- Gilliland 1969, show 31, track 4, 9:20.
- "'A Hard Rain's A-Gonna Fall...'". This Day in Quotes. May 27, 2014. Retrieved June 6, 2016.
- Reprinted in Cott (ed.), Dylan on Dylan: The Essential Interviews, pp. 7–9.
- Ginsberg, Allen (2005). No Direction Home (DVD). Paramount Pictures.
- Phillips, Jerry; Anesko, general editor; Michael; adviser; authors, contributor; Karen Meyers, Erik V. R. Rangno, principal (2010). Contemporary American Literature (1945–present) (2nd ed.). New York: Chelsea House. p. 34. ISBN 978-1604134896.
- Heylin 2003, p. 102.
- Set Lists:Forum de Montreal Archived April 10, 2013, at the Wayback Machine Bobdylan.com
- Vigoda, Arlene (May 24, 1994). "Born To Be Wilde". USA Today. Retrieved July 24, 2013.
- Llewellyn, Howell (November 23, 2007). "Dylan reworks "Hard Rain's" for Spanish expo". Reuters. Retrieved November 24, 2007.
- "Expo Zaragoza 2008". Expo web site. Archived from the original on December 3, 2007. Retrieved December 2, 2007.
- "Patti Smith stumbles then delivers at Bob Dylan-less Nobel ceremony". USA Today. December 10, 2016.
- "BRYAN FERRY | full Official Chart History | Official Charts Company". www.officialcharts.com.
- on YouTube
- on YouTube
- Schatz, Lake (December 21, 2017). "Laura Marling covers Bob Dylan's 'A Hard Rain's a-Gonna Fall'". Consequence of Sound. Retrieved December 29, 2017.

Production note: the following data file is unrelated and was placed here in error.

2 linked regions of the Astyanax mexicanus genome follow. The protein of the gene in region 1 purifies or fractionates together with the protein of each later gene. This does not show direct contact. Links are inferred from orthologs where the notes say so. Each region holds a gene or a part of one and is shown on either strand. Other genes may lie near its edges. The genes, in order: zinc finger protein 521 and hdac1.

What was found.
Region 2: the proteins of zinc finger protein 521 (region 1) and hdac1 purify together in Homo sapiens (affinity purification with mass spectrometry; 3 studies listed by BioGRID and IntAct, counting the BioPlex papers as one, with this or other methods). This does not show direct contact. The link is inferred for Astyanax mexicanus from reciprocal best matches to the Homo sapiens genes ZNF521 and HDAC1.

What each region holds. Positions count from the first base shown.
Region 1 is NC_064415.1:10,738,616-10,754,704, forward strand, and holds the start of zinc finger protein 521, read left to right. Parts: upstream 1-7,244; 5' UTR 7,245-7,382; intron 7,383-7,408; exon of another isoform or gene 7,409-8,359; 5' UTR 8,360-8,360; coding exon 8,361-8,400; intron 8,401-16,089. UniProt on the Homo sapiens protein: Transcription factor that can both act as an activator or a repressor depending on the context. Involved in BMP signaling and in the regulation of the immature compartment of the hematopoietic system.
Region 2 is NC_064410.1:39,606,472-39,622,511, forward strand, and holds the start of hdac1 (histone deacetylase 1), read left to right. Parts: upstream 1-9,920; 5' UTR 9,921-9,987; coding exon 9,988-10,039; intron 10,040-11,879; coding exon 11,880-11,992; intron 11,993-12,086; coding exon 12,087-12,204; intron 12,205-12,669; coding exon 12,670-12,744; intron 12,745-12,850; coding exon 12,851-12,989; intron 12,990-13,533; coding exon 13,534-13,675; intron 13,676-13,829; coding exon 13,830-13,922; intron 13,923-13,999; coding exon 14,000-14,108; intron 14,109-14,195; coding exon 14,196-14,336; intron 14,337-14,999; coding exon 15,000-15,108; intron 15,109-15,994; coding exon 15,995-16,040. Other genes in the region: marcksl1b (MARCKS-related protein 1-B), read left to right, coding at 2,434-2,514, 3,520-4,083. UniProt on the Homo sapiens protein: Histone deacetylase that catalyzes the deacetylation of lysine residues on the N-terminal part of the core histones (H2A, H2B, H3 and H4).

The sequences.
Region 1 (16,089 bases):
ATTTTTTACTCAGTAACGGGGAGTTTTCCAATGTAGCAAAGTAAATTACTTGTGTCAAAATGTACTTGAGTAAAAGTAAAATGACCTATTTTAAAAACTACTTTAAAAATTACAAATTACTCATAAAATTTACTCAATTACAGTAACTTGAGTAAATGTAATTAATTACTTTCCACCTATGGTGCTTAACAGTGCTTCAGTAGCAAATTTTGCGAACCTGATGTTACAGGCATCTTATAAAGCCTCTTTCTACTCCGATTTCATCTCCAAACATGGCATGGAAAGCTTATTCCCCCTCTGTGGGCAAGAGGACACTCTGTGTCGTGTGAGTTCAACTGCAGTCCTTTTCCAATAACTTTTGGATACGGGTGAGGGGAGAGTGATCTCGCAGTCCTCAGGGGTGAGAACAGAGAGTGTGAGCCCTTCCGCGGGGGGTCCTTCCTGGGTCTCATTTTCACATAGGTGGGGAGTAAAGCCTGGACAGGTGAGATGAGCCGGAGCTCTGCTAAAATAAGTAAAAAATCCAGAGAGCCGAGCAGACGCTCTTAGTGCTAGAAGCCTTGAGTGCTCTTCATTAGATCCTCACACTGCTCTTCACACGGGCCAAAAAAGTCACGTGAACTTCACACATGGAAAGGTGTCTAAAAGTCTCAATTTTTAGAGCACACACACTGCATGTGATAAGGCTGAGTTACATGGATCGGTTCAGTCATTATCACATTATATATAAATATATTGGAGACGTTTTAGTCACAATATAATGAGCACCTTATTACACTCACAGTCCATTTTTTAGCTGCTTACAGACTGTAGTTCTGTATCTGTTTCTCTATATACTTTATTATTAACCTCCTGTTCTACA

- Mark Edwards; Lloyd Timberlake; Bob Dylan (September 2001). Hard rain: our headlong collision with nature. ISBN 9780689850158.
- "Hard Rain proves tough to weather", Rocky Mountain News, January 16, 1998
- Cott, Jonathan, ed. (2006). Dylan on Dylan: The Essential Interviews. Hodder & Stoughton. ISBN 0-340-92312-1.
- Gilliland, John (1969). "Ballad in Plain D: An introduction to the Bob Dylan era" (audio). Pop Chronicles. University of North Texas Libraries.
- Harvey, Todd (2001). The Formative Dylan: Transmission & Stylistic Influences, 1961–1963. The Scarecrow Press. ISBN 0-8108-4115-0.
- Heylin, Clinton (1996). Bob Dylan: A Life In Stolen Moments: Day by Day 1941–1995. ISBN 0-7119-5669-3.
- Heylin, Clinton (2003). Bob Dylan: Behind the Shades Revisited. Perennial Currents. ISBN 0-06-052569-X.
- Sounes, Howard (2001). Down The Highway: The Life Of Bob Dylan. Grove Press. ISBN 0-8021-1686-8.
- Lyrics at Bob Dylan's official website